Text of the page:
From: Aleksei Riikonen (firstname.lastname@example.org)
Date: Mon Jan 12 2009 - 07:26:48 MST
Suppose that we don't really learn how to build FAI before we learn
e.g. to scan human brains and construct simulated humans in simulated
universes that we can run at huge subjective speedups.
What would be the safest (realistic) thing to do?
One option would be to run a rather large amount of simulations of a
rather large amount of humans (and various modifications of humans),
observe which simulated humans/tweaks appear to be the most reliable
"good guys", and let those out into the real world as weakly
I mean, if we don't have FAI, we anyway need to have imperfect
humans(/non-humans) in positions of power. Instead of a real human, I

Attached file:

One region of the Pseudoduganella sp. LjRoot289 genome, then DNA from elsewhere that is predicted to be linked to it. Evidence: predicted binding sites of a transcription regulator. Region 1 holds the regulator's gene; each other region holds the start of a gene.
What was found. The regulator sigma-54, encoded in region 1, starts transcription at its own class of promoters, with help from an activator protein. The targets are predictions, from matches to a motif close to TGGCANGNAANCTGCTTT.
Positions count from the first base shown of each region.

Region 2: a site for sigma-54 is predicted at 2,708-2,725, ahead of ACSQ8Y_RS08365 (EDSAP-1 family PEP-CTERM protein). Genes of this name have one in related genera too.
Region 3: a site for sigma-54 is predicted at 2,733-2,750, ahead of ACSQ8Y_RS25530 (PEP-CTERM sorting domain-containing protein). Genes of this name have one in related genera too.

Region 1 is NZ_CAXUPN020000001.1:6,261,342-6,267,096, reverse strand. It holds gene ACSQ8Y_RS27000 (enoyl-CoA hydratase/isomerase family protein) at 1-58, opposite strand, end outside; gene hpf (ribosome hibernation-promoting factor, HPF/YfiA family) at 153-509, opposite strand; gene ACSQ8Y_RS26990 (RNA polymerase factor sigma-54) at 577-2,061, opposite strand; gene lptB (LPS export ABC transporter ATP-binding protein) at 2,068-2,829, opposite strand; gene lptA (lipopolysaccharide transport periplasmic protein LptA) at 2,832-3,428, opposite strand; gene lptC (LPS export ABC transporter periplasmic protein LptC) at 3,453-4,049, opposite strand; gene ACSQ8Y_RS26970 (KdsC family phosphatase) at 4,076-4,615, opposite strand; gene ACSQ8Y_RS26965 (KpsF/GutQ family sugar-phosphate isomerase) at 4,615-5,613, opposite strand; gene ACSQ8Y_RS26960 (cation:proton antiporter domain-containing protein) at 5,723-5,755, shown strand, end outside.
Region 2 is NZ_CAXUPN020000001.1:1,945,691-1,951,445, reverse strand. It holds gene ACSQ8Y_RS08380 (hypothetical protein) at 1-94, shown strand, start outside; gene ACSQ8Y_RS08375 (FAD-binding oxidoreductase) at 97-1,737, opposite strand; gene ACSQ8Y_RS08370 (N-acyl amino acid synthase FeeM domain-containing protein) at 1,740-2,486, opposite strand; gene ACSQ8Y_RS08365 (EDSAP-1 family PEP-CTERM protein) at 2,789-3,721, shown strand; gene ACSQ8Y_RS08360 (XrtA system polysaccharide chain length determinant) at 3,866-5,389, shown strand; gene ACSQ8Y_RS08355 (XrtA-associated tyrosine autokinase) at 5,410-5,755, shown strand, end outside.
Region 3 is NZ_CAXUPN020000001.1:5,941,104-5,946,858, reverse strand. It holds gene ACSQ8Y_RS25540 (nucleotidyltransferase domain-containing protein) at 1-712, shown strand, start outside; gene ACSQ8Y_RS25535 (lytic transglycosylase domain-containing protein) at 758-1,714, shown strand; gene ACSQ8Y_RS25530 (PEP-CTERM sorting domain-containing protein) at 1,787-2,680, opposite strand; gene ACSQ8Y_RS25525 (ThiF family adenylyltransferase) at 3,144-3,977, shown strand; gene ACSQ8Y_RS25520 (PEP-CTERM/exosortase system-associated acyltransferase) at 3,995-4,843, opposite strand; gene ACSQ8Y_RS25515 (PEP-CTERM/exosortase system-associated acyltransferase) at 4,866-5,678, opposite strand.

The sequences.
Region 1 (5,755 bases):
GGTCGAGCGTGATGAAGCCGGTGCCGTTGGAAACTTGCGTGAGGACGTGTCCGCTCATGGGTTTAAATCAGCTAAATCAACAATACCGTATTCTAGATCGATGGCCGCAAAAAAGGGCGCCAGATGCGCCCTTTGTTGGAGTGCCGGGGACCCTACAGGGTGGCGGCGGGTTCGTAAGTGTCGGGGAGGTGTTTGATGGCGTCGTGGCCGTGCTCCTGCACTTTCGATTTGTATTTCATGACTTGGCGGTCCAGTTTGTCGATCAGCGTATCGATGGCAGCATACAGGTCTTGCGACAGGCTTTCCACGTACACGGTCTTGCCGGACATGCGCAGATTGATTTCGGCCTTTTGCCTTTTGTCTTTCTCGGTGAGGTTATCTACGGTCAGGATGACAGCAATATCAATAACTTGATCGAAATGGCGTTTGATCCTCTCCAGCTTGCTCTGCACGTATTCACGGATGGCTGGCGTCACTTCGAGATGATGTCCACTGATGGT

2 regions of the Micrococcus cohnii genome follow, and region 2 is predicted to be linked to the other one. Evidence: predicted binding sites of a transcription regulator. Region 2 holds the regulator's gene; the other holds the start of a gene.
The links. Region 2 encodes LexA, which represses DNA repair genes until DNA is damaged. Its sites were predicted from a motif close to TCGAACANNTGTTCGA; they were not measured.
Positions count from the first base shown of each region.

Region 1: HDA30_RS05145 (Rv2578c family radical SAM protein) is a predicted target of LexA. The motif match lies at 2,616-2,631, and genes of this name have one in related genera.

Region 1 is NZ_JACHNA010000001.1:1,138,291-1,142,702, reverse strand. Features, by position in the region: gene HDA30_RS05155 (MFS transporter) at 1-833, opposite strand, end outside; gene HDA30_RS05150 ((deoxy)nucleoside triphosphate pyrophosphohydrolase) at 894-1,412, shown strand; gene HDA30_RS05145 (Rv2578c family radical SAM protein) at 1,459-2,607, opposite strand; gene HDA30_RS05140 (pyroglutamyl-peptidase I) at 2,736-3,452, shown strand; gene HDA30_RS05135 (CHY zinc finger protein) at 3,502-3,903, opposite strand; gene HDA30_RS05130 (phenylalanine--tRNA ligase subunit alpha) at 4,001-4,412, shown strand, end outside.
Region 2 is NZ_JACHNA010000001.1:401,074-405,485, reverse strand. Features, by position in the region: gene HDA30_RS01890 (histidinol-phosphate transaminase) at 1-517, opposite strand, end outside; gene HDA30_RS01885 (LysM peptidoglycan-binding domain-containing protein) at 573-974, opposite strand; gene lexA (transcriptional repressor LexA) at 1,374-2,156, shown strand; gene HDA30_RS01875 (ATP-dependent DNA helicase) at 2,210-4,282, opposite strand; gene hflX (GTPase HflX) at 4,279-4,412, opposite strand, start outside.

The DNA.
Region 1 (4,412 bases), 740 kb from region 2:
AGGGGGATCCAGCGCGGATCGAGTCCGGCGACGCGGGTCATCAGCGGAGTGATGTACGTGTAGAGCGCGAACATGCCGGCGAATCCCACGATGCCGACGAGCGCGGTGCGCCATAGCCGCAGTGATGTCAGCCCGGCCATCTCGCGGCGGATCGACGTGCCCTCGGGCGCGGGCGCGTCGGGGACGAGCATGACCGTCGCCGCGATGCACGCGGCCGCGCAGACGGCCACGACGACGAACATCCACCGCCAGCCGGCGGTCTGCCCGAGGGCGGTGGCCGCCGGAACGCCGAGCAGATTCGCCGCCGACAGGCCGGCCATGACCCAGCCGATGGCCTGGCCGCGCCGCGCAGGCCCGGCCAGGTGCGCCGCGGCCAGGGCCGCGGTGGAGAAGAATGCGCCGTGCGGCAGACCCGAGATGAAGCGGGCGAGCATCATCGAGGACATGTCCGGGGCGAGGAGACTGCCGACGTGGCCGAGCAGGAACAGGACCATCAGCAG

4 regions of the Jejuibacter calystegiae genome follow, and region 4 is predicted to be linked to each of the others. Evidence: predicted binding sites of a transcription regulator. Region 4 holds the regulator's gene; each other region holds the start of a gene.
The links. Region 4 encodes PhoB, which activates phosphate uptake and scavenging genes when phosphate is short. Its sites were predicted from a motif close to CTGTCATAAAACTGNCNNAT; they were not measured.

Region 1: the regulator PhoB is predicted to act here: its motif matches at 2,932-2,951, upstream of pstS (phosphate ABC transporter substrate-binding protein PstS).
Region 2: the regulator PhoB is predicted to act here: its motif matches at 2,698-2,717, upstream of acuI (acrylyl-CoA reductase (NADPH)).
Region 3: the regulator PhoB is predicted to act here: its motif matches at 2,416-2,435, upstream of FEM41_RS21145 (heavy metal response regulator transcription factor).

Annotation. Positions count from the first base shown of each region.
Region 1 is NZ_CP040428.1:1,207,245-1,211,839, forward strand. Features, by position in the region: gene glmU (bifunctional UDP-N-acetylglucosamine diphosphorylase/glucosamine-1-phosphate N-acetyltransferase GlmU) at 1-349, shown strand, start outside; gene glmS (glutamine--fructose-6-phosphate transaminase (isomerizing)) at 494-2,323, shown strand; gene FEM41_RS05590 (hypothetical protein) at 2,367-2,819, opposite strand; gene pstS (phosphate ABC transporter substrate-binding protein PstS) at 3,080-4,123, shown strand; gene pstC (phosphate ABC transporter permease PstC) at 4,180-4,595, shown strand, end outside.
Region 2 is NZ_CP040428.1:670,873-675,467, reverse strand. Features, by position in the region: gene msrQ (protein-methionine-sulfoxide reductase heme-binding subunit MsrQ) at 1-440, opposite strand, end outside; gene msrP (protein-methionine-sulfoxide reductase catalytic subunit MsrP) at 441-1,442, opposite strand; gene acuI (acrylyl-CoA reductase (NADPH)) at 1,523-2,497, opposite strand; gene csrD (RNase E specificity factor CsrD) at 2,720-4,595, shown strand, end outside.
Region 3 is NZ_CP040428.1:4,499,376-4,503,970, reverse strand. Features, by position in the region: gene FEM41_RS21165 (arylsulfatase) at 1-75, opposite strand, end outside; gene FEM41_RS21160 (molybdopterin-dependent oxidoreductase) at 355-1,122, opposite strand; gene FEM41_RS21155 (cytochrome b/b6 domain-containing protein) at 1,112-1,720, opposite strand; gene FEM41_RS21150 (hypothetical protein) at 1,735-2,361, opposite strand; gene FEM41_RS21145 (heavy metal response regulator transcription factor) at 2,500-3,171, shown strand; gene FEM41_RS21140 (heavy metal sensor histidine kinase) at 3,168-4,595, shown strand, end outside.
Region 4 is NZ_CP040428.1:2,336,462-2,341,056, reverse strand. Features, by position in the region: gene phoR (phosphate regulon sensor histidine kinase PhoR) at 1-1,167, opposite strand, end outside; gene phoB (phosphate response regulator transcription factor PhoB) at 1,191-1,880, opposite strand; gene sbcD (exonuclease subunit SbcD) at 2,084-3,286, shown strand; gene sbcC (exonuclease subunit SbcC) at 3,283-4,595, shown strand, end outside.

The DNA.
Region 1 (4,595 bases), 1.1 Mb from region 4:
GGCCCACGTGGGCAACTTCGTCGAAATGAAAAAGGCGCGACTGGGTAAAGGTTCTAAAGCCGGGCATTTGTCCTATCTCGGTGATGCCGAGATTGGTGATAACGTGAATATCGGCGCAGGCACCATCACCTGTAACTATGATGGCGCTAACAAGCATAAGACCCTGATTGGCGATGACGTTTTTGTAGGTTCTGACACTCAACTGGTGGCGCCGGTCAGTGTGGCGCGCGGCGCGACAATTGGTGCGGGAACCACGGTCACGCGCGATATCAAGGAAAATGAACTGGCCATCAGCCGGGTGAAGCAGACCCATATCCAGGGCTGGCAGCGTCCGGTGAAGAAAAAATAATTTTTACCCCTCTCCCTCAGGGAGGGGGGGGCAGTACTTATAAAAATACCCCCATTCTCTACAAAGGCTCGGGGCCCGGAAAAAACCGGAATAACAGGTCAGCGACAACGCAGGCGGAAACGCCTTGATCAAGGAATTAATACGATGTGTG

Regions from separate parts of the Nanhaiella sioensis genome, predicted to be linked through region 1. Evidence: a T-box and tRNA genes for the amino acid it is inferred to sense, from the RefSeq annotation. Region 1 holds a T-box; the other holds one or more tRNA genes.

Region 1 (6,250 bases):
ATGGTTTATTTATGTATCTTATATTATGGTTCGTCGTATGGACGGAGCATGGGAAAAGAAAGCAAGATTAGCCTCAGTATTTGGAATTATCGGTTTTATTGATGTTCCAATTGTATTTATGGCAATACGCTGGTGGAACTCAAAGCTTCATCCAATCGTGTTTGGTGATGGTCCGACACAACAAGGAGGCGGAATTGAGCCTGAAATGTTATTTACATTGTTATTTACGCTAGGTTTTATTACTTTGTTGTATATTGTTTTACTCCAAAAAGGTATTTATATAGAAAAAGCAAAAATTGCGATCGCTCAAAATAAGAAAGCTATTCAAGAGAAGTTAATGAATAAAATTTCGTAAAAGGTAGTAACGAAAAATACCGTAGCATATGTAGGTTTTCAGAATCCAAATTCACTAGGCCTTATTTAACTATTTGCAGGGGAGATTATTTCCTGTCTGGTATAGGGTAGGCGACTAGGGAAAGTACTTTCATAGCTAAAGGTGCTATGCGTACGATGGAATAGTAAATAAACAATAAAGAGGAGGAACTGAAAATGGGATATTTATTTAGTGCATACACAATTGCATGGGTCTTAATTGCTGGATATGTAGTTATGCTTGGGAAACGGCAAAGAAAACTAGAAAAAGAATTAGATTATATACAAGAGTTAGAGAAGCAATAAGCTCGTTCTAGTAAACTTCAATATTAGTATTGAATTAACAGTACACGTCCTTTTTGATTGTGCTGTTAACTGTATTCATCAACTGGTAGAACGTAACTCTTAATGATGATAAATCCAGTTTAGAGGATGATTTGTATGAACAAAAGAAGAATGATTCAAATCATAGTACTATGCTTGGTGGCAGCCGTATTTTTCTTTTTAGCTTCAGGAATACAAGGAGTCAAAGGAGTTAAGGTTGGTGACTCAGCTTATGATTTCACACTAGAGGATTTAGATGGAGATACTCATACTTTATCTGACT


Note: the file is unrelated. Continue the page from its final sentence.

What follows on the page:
would much rather vote for a simulated being on whom I have thousands
of years of pseudo-historical data of how it has acted in simulated
situations where it was tempted to be corrupted etc.
Could it be argued that if we are in an ancestor simulation, one of
the above kind is of a comparatively high probability? Sounds like one
of the better reasons to run ancestor simulations.
PS: I'd be glad to hear if I'm actually not saying anything new here.
-- Aleksei Riikonen - http://www.iki.fi/aleksei
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